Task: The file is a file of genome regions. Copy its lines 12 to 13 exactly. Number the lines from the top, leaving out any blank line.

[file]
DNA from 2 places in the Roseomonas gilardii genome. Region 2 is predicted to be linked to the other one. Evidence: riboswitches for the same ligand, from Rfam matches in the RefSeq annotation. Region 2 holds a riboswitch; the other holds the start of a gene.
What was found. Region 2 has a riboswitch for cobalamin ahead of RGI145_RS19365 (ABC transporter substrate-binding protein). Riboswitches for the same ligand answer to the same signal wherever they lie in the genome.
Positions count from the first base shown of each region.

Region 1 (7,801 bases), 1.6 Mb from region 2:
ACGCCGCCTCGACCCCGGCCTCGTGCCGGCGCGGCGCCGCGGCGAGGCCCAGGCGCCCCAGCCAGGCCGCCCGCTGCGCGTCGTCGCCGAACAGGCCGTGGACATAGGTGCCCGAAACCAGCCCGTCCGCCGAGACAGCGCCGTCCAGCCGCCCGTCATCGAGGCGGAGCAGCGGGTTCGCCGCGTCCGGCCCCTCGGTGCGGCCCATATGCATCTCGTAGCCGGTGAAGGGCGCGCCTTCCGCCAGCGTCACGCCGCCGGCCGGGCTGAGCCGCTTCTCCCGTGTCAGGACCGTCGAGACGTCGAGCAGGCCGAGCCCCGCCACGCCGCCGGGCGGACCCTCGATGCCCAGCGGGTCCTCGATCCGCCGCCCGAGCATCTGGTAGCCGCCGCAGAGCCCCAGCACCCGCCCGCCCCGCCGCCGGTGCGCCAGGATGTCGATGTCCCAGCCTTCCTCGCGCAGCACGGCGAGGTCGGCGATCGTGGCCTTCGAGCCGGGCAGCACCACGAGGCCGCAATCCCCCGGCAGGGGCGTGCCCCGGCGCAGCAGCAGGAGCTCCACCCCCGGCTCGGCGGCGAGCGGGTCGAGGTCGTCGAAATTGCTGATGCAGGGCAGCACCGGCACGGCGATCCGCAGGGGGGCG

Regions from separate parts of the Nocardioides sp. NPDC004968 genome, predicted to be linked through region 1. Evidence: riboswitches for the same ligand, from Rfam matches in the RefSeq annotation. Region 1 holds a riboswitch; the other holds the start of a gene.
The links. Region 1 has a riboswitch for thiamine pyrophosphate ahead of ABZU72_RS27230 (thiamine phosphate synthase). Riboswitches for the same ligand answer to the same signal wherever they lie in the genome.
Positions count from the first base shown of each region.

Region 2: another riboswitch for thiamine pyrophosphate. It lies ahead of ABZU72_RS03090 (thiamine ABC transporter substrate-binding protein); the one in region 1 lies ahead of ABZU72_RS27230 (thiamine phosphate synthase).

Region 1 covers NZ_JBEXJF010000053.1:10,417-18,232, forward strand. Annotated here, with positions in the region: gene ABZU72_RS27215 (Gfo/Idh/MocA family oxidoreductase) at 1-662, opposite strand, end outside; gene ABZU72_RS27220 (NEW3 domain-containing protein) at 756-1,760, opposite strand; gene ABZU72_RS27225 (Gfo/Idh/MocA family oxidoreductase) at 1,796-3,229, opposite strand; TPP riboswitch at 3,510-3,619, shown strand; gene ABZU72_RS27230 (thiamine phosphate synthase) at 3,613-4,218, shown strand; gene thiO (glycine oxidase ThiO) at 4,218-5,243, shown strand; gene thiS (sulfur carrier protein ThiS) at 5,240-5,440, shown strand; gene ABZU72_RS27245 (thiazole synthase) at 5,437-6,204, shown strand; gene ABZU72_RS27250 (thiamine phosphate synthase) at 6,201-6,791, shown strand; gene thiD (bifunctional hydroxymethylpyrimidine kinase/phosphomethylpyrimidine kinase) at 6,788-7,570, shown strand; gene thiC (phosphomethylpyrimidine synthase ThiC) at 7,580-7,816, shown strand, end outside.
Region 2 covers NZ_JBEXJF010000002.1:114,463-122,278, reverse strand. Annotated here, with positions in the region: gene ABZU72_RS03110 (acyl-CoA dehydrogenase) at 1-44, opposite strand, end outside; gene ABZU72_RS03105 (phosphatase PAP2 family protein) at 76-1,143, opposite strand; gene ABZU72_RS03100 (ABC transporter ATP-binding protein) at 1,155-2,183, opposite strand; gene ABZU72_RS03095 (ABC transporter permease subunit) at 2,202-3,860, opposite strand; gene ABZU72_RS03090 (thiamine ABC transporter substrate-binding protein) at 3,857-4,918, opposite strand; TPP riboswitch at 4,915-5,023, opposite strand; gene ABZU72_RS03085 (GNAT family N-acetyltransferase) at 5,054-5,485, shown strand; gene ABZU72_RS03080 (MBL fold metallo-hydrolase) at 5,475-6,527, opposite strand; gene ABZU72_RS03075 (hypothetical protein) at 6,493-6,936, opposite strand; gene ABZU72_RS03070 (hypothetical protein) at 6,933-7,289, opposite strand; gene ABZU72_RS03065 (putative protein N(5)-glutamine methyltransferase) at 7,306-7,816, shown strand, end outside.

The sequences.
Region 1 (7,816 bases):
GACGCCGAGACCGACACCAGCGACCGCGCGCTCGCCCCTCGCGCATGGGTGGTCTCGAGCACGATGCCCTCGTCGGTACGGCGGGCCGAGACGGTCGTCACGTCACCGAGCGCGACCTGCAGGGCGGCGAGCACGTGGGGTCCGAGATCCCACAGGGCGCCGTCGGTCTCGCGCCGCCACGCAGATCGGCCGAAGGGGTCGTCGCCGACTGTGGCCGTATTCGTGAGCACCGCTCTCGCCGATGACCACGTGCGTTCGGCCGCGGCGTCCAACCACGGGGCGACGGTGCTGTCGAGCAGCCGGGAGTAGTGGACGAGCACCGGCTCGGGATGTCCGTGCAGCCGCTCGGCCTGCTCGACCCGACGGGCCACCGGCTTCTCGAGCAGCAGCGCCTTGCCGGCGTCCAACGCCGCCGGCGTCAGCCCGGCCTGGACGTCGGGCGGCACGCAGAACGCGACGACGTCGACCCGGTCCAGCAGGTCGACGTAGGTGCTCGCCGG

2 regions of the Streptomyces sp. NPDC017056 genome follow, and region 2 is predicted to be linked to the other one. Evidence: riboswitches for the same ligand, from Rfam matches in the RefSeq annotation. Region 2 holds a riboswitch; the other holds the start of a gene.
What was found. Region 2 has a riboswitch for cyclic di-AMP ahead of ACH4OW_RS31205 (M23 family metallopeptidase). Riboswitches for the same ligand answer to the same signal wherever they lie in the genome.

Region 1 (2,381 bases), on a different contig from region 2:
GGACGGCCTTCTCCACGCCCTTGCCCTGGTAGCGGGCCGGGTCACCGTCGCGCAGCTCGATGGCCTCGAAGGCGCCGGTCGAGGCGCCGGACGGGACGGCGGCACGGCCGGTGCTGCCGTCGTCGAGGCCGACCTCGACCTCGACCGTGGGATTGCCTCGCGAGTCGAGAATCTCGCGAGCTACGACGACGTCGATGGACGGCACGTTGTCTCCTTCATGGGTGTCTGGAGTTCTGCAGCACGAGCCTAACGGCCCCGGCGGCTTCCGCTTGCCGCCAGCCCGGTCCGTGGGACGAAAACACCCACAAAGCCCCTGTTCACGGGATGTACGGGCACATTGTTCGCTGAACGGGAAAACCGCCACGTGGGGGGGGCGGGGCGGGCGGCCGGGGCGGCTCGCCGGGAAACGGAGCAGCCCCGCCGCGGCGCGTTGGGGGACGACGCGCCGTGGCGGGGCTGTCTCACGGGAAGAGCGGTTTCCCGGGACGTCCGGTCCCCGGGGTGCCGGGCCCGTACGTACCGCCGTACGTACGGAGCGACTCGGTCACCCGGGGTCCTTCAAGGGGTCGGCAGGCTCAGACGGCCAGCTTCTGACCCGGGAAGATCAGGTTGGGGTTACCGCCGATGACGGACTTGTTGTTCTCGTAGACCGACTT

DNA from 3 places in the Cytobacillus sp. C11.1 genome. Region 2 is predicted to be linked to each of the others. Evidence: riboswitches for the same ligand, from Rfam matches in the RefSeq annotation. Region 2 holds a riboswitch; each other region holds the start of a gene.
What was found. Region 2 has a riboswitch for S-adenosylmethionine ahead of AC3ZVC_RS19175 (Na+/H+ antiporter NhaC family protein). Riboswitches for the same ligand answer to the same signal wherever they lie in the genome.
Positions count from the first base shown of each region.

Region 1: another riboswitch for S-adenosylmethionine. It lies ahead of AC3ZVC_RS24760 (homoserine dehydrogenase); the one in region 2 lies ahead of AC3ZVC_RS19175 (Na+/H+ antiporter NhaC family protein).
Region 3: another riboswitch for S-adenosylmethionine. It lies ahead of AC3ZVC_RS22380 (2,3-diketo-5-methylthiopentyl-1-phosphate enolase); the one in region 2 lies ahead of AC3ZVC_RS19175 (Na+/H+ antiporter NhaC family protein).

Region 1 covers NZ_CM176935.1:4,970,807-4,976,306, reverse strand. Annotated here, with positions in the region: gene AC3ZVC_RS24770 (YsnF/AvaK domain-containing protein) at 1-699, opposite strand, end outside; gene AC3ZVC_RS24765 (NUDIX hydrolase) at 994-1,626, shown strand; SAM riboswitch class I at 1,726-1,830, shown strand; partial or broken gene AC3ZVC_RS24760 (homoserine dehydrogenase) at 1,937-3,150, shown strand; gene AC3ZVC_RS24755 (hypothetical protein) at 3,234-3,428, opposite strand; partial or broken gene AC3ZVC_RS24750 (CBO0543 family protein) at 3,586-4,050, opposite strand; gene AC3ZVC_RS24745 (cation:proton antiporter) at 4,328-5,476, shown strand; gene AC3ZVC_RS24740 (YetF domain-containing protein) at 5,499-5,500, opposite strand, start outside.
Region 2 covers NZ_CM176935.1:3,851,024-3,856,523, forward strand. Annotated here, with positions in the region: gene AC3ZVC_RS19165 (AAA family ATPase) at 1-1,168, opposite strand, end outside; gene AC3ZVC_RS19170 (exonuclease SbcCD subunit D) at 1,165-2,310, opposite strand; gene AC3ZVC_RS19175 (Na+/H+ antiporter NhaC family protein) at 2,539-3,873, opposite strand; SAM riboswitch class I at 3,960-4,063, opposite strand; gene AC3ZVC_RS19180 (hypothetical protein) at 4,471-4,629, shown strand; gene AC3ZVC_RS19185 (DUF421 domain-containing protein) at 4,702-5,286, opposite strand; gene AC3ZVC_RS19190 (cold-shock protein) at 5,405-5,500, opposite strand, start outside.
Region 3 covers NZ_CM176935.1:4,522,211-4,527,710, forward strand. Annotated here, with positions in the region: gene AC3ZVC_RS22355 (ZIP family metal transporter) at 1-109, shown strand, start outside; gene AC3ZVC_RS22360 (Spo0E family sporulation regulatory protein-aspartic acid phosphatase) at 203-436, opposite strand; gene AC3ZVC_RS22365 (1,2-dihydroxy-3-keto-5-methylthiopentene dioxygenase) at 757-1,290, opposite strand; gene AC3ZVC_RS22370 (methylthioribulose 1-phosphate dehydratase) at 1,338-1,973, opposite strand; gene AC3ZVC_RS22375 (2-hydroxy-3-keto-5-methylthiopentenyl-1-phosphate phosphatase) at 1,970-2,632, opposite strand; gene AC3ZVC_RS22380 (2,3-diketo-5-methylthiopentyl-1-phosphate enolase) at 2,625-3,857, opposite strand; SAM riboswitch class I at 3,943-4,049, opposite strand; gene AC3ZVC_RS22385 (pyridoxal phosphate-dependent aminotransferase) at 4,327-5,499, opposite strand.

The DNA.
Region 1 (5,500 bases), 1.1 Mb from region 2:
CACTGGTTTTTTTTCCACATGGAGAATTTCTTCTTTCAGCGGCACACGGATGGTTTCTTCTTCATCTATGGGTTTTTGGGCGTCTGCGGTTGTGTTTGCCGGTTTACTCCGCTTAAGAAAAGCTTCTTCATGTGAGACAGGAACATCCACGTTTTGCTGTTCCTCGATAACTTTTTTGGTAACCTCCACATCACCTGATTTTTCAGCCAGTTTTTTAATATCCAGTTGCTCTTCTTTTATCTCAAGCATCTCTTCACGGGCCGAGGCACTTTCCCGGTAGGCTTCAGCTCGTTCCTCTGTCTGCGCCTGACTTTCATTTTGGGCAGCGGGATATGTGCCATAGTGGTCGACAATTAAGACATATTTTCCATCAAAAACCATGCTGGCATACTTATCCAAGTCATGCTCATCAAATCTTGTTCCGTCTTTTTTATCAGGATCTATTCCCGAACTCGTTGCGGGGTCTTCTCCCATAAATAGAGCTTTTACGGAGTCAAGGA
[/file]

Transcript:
The sequences.
Region 1 (7,816 bases):